But I'm no expert, so let an expert comment further. (No, not you LT!)

October 1, 2016 at 02:33 PM · It depends whether you are buying or selling.

And where you are buying or selling. :)

October 1, 2016 at 02:54 PM · So if I am buying, it must be a fake, but if I'm selling, then it is 100% certifiably genuine -- just like the stock market, buy low sell high. :-)

Just joking of course, but it also makes me cringe to think about it. Whom should you trust?

October 1, 2016 at 03:02 PM · Lyndon wrote:

Made in the workshop under the direction of the Master is considered authentic, ...

On the surface, this sounds reasonable, but the devil is in the details. How many apprentices can a master hire and still produce a "genuine" product? I don't think many would argue that having 1 or 2 good apprentices with the supervision of the master is a "genuine" product. But what about 5 apprentices, or how about 50 or 500? At what point does the product become a mass produced knock off vs the genuine artifact? I don't suppose there is a standards committee that presides over that.

October 1, 2016 at 03:08 PM · According to bow expert Yung Chin, my L Bausch bow was made in the Knopf workshop for L Bausch. I was told that the bow is a genuine L Bausch Leipzig bow. Does anyone know where the Knopf workshop was in relation to the workshop of L Bausch? Was it next door or days away by carriage? How many people worked in the Knopf workshop? Did L Bausch preside over the workshop; did he make regular visits? All of these questions makes me wonder about the authenticity (or not) of my L Bausch bow. It also makes me question the authenticity of ALL violins and bows and every hand made collectable known to man.

October 1, 2016 at 03:53 PM · Attributions are generally "by X", "workshop of X" or "school of X", I believe. There can be refinements, like "made by X for Y", which is especially common for bows -- I have a bow that is "made by Claude Thomassin for J&A Beare" and is stamped J&A Beare.

In modern days, apprentice-made and master-made instruments are still pretty distinctive. Take Scott Cao as a good example. Violins made in his Campbell, California workshop by his apprentices are readily distinguishable from his own instruments, even if he is supervising those apprentices. Since each violin-maker tends to have his own personal carving style and whatnot, an authenticator would still be able to distinguish the master's work from the apprentice's work.

I believe composite work (made by multiple hands) tends to be identified as such where possible.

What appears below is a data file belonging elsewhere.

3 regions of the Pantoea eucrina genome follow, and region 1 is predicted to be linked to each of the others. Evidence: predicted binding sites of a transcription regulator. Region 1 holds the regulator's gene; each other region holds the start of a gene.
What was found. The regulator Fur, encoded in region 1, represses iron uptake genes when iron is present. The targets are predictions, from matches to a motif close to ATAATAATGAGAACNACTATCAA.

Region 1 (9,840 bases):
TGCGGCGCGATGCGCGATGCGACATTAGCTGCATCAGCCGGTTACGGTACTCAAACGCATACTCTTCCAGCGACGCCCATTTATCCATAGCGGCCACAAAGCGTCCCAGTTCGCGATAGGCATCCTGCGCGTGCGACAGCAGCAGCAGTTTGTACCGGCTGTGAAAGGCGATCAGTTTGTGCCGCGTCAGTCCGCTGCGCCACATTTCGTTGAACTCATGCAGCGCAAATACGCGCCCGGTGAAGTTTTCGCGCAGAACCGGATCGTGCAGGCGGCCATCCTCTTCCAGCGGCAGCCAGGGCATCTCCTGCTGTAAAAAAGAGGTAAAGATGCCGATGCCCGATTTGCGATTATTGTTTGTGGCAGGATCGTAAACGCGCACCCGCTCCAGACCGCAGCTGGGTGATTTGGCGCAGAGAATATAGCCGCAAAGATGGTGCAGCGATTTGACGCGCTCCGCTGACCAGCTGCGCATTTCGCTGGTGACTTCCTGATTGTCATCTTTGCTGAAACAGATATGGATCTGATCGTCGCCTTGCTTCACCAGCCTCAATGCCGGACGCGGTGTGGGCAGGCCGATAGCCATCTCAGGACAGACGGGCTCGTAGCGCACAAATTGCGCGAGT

October 2, 2016 at 12:29 AM · Unfortunately, the issue of who did it extends to repairs as well; taking your instrument to a shop with a famous name is no guarantee that the work won't be farmed out to a home craftsman 150 miles away...it is the practice these days.

October 2, 2016 at 07:07 AM · The answer is to not let any old Tom, Dick or Harry work on your instrument, no matter how famous they "might" be. A famous player was verbally very rude about the set-up work done on a famous fiddle, as it sounded awful, and this was in a well known violin shop in London, many years ago. (Which is now defunct).

October 2, 2016 at 09:02 AM · "According to bow expert Yung Chin, my L Bausch bow was made in the Knopf workshop for L Bausch."

Google, he say "Heinrich Carl Knopf (1839–1875) ..... Spent his journeyman's years in Leipzig working for Ludwig Bausch." Has Yung Chin got it back to front ?

H.C. K. was member of a dynasty of bowmakers, his father was one. Who did what, with what, and to whom must be something of a mystery ! If this Knopf and L. Bausch made the much-sought-after and valuable Kittel bows then whatever Smiley has is probably fantastic.

Only one question. Doubts as to the dates of old fiddles are often laid to rest by dendrochronology. Has this ever been applied to bows ? Such geekery might establish whether Smiley's bow is from the golden period or later.

October 2, 2016 at 09:05 AM · In "the violin a social history of the world's most versatile instrument" David Schoenbaum devotes a lot of ink to this topic. He also describes a "blind test" of violins that ascertained that provenance had little to do with sound and tone quality. The question really boils down to what is your intention with owing a violin? Playing or investing? Playing, while subjective, is all about sound and tone qualities. Investing puts you in a whole different market. Even the "Experts" get fooled and it is a liars game. My personal violin is anything but great (A family "Mittenwald - Strad from the late 1800's) it has a good sound and tone and we like each other. Market value is negligible but who cares - only my insurance agent.

October 2, 2016 at 12:30 PM · Valid point George, but I would argue that no matter the price range, both performance and value are important. Whether you spend $500 on a violin or $500,000, you want to have something that performs well, but you also want to know that you paid a fair price and might be able to recoup much of that investment down the road.

October 2, 2016 at 02:02 PM · Hi David,

According to the certificate provided by Yung Chin, the bow was made around 1880-1890. If that is true, and if your dates are correct, then the bow was made after HC Knopf passed away. Putting all the pieces together, we might conclude that not only was the bow not made by L Bausch, it wasn't made by Knopf either. In fact, it was actually made by an apprentice of Knopf.